Our calculations showed that the indicator values determined for the MIR better reflect the water degradation gradient than the indicator values assumed for other methods (IBMR, MTR, RMNI, and ITEM). The analyses carried out with the use of a uniform formula revealed that the detected differences in biomonitoring result not only from the different equations used, but also from the set of species and their ascribed indicator values. The significant differentiation of sets of indicator species considered by various macrophyte systems on lowland rivers has already been demonstrated in the literature [50
]. The weaker response of the foreign methods compared with the MIR persisted even when the assessment was based on a uniform equation. Indicator values of particular species differ between these methods, and it appears that those proposed for Poland (Table S1
) best reflect the local conditions of the Polish lowland rivers.
The study showed that it is justified to develop separate macrophyte systems for geographically differing countries. The MIR index was better suited for the evaluation of ecological status in Poland than foreign indicators; thus it was better adjusted to the local conditions. A stronger correlation between the MIR index and environment gradients in Polish rivers had already been indicated by other authors [51
] but the current research makes it possible to evaluate the sources of the differences. Moreover, the importance of the selection of the species set and the estimation of indicator values was proven. Therefore, for different geographic conditions, separate systems should be developed with different lists of indicator species and their indicative values should be verified according to local geographic and ecological conditions. For example, Apium nodiflorum
, which is an important species in the British MTR system [5
], is not present in the MIR system. Apium nodiflorum
is a very rare species in Poland, and therefore its ecological preferences may not be precisely verified. On the other hand, the species Berula erecta
, which also belongs to the family Apiacae
, is included in the MIR system but not in MTR, as it occurs rarely in the British Isles. The introduction of separate systems or local modifications would enable the more precise identification of threats occurring in surface waters.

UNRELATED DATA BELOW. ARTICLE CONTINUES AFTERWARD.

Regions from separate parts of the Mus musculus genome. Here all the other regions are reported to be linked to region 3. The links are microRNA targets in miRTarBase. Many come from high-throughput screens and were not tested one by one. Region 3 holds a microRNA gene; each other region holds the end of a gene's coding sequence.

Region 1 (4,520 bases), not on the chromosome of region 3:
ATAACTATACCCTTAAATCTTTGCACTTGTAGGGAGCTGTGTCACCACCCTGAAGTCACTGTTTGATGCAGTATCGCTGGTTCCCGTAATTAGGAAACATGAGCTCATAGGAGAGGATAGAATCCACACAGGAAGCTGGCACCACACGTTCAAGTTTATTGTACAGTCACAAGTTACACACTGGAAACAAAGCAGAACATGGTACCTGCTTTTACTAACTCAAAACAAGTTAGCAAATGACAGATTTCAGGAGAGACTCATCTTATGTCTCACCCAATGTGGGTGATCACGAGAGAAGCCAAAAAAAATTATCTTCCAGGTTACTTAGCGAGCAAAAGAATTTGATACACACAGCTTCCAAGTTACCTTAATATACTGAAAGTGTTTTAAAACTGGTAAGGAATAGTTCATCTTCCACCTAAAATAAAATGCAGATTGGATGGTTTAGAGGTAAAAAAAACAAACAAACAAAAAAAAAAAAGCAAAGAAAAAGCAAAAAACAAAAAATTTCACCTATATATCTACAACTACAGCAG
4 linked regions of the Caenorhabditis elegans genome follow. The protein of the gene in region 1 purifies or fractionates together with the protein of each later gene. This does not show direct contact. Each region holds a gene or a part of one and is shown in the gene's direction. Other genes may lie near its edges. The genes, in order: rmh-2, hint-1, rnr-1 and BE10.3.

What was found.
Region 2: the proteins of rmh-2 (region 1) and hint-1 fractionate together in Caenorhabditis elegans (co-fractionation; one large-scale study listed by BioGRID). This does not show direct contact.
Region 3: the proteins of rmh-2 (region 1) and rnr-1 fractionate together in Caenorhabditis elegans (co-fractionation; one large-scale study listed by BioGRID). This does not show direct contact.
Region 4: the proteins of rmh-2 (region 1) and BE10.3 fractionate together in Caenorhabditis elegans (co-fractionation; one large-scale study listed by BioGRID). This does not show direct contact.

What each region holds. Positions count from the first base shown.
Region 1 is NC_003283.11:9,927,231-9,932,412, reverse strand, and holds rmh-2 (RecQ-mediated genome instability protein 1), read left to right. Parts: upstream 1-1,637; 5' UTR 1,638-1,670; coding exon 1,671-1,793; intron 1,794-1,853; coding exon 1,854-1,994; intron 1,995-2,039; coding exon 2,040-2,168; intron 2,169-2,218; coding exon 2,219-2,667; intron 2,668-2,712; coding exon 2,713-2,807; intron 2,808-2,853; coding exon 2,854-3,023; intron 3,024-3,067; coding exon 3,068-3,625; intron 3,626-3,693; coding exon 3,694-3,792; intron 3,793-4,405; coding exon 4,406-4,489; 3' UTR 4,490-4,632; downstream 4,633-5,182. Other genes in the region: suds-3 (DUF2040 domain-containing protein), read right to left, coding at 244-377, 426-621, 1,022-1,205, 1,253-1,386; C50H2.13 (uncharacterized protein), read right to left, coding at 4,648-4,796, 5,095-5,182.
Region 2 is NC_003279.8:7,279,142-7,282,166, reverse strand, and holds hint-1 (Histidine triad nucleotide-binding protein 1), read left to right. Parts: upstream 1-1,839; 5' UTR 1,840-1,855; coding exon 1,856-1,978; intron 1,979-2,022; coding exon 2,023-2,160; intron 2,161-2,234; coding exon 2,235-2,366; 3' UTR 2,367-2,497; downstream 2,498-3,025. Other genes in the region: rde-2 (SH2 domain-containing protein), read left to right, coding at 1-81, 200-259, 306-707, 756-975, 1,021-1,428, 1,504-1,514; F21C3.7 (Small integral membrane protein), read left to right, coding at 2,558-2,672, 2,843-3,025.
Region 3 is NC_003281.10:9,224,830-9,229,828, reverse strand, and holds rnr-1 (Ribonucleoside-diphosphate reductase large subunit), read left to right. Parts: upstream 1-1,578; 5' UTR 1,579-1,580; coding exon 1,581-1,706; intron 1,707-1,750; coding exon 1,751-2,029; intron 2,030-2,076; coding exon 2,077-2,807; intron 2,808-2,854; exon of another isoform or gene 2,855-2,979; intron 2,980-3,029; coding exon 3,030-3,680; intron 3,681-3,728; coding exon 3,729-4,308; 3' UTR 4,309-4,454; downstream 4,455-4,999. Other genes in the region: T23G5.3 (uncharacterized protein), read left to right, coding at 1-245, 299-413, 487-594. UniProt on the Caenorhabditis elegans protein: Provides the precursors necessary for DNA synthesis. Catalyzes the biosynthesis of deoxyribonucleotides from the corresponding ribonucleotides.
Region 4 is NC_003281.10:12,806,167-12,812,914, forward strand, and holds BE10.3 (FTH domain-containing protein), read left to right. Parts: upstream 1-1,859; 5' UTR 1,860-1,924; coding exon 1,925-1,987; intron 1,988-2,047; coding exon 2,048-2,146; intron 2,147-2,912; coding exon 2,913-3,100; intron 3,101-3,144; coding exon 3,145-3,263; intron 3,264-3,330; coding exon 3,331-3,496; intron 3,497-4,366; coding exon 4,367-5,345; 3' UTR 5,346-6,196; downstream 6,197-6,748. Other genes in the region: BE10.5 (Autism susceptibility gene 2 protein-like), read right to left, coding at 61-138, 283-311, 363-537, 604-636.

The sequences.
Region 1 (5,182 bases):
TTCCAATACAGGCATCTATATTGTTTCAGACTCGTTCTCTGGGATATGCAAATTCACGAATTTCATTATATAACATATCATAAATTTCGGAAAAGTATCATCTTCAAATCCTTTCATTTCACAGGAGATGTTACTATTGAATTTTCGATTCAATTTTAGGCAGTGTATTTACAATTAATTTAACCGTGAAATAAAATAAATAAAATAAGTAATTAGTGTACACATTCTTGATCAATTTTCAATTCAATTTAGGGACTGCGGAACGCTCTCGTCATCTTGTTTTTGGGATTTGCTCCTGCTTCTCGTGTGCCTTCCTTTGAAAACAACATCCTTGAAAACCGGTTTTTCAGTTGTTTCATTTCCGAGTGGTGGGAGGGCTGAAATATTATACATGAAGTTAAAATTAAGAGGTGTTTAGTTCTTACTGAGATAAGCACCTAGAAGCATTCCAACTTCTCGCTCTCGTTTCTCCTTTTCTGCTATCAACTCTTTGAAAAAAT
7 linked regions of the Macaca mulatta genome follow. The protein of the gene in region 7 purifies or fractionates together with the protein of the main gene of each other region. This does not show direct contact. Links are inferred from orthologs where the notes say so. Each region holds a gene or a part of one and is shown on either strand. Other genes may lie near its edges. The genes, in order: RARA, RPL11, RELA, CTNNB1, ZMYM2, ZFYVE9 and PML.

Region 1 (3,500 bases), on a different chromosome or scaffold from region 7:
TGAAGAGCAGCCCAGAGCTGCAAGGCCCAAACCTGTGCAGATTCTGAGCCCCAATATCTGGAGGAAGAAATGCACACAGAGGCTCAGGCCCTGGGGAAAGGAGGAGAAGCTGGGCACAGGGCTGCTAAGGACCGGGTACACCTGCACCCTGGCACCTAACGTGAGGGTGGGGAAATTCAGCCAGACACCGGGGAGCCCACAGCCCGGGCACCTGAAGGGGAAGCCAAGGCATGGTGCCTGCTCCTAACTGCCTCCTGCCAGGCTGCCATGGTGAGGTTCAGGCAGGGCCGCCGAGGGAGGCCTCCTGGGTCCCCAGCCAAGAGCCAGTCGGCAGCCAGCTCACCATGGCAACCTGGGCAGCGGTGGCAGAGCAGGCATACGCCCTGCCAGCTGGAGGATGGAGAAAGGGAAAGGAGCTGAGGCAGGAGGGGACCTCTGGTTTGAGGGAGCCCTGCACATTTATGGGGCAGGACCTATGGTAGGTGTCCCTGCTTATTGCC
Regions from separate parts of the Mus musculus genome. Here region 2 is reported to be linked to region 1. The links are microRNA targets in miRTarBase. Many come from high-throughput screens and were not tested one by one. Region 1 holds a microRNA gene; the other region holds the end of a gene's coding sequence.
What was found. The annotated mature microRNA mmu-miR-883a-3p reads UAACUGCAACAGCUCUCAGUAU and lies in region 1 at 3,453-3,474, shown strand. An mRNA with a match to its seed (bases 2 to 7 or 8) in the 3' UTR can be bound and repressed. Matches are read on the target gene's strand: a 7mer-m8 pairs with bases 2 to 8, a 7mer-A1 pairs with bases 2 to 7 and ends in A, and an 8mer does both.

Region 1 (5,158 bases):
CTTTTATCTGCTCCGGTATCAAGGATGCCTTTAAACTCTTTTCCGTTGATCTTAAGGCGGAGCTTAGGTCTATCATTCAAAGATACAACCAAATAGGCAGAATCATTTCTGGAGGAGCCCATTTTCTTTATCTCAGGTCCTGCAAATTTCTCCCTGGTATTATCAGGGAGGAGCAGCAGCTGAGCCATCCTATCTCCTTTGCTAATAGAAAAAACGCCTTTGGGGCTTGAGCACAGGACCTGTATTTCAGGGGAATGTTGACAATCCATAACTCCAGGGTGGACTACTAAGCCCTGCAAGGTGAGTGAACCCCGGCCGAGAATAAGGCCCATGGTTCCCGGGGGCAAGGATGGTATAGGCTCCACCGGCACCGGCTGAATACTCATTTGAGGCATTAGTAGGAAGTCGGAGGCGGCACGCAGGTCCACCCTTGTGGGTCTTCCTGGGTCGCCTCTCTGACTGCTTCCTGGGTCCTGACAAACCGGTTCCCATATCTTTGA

The pool of taxa recorded in the lowland rivers contained a smaller number of indicator species used in the MIR system than indicators used in RMNI and ITEM. Among exclusive RMNI and ITEM indicative taxa, many are not typical macrophytes, and in many cases they can be regarded as largely terrestrial plants. This provides a convincing explanation of the precision of the MIR method in water degradation detection, since typical aquatic plants are more sensitive to the water habitat [10
]. A large proportion of emergent bank plants increases the variability of the bioindication process and prevents accurate assessment of the fluvial ecosystem.
The results were based on the category of small and medium lowland rivers, but the correlations demonstrated can also be expected to apply to other types of rivers in Poland and abroad. Our analysis focused on this category because it represents a widespread type of rivers in Europe [28
]. Moreover, the biodiversity of rivers of this type is higher than that of other rivers [37
], and analyses based on rich biological material can better reflect the processes taking place in ecosystems. It was shown by Budka [53
] that a limited pool of indicator species reduces the quantity of ecological information provided by bioindication. The use of a species-rich habitat and a very common river type in our analysis increases the universal applicability of the results.